Mortality will get us all in the end. However, the journey there is long and for some arduous. In Chronic, we get a portrayal of those who seem to be struggling to stay alive. It is an unflinching look at the deterioration of people and what it means to be entirely under the care of someone else. In this case, the care comes from someone outside of one’s family. Although the film packs strong performances and a compelling story with a shocking ending, Chronic falls short of providing an overall strong film.
In Chronic we meet an at-home nurse who specializes in palliative care. David played brilliantly by Tim Roth, is first introduced on camera as he is bathing a patient, a female body that is clearly withering away and cannot even stand by herself. It is a sobering image that puts a focus into the daily heaviness that David deals with. He’s a character that does not strike us as a kind person but more of a meticulous caretaker. The shower is an intimate moment, and for David the lines between intimacy and work are blurred.
The initial impression we get from David is not particularly positive. He suggests he has real feelings for his patients and certainly gets too close for comfort to some of them. Interspersed with those graphic shots of care he gives to end-of-life patients, David is also constantly jogging on a treadmill or outdoors and is also seen actively stalking a young woman on Facebook. He also takes care of a male patient that asks him to play some porn for him, and he does. David’s soft-spoken demeanor and the lack of sentimentality with which he approaches his patients make him a bit of a creepy character.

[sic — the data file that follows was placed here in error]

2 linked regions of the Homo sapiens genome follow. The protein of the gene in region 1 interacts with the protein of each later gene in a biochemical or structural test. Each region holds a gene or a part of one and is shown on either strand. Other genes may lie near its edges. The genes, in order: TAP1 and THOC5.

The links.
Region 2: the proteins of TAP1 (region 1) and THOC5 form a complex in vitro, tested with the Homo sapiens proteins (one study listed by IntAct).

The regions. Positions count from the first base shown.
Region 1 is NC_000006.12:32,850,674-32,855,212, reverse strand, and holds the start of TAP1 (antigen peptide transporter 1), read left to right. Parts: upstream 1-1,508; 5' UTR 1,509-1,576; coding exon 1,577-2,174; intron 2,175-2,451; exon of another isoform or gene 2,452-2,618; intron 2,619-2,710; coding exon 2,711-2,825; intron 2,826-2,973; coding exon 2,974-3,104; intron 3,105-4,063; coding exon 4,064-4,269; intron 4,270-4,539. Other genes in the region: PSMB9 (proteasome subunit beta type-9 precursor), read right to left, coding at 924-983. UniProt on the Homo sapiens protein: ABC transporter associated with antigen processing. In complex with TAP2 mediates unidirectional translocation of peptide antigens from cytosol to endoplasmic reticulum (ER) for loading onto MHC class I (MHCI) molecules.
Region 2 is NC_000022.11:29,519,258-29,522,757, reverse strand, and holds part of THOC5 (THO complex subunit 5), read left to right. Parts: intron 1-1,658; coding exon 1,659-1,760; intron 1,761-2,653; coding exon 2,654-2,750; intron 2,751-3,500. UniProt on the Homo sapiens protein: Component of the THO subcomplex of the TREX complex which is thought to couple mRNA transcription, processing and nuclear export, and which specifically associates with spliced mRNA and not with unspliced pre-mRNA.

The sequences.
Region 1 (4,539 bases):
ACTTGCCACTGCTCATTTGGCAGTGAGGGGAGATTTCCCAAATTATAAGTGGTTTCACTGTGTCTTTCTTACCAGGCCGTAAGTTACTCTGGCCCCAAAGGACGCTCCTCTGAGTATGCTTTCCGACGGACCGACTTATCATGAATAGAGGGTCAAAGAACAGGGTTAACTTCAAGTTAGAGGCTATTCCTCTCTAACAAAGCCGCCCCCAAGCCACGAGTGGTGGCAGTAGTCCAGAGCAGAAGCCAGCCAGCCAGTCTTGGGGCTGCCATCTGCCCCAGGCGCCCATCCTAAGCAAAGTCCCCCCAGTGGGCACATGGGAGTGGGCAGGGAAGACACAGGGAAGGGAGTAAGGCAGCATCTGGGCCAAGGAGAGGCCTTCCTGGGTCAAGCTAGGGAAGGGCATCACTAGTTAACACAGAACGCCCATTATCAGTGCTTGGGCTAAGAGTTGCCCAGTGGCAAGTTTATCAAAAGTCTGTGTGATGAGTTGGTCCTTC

Chronic has many quiet moments during long takes that, although, could lead the audience to reflection about these blurred lines between life and death, end up instead feeling like long gaps in action. The built-up tension is not enough to carry the film forward and provide the necessary depth to this important subject. For instance, when one of his patients needs him to drive her to the hospital, she also seems to want a bit of privacy. At the waiting room she directs him “we don’t have to talk.” She is uncomfortable with the sudden closeness that a caretaker has; one that she has just met. But although this is a tense moment in the relationship, the film feels slow and slacks by not maintaining that heightened sense of alert that is delivered through the performances.
Mexican writer-director Michel Franco, of After Lucia (Film Review: ‘After Lucia’ holds unflinching lens to bullying), certainly delivers some powerful scenes and deals with loss on many different levels. However, this film does not carry the same punch that his former film delivered. Although he still gravitates toward a difficult subject, in Chronic there seems to be a moral judgment about end-of-life decisions, albeit in a very unsentimental way.
The film feels slow, although the intention perhaps was for it to build to a shocking finale. That last element is present, without perhaps the steady atmospheric build-up he was able to accomplish in After Lucia. The ending is open-ended, and even though the film is not strong through its entirety, it is a film that will make you think and certainly start up conversations. Couple with strong performances Chronic may be enough for some.
Chronic runs 93 minutes and is rated R. The film opened nationwide on Sept. 23. It opens in our South Florida area on Oct. 7 at Miami Dade College’s Tower Theater. For screenings in other parts of the U.S., visit this link. Chronic has its Florida premiere at the Miami Film Festival, earlier this year. Monument Releasing provided all images in this post and a screener link for the purpose of this review.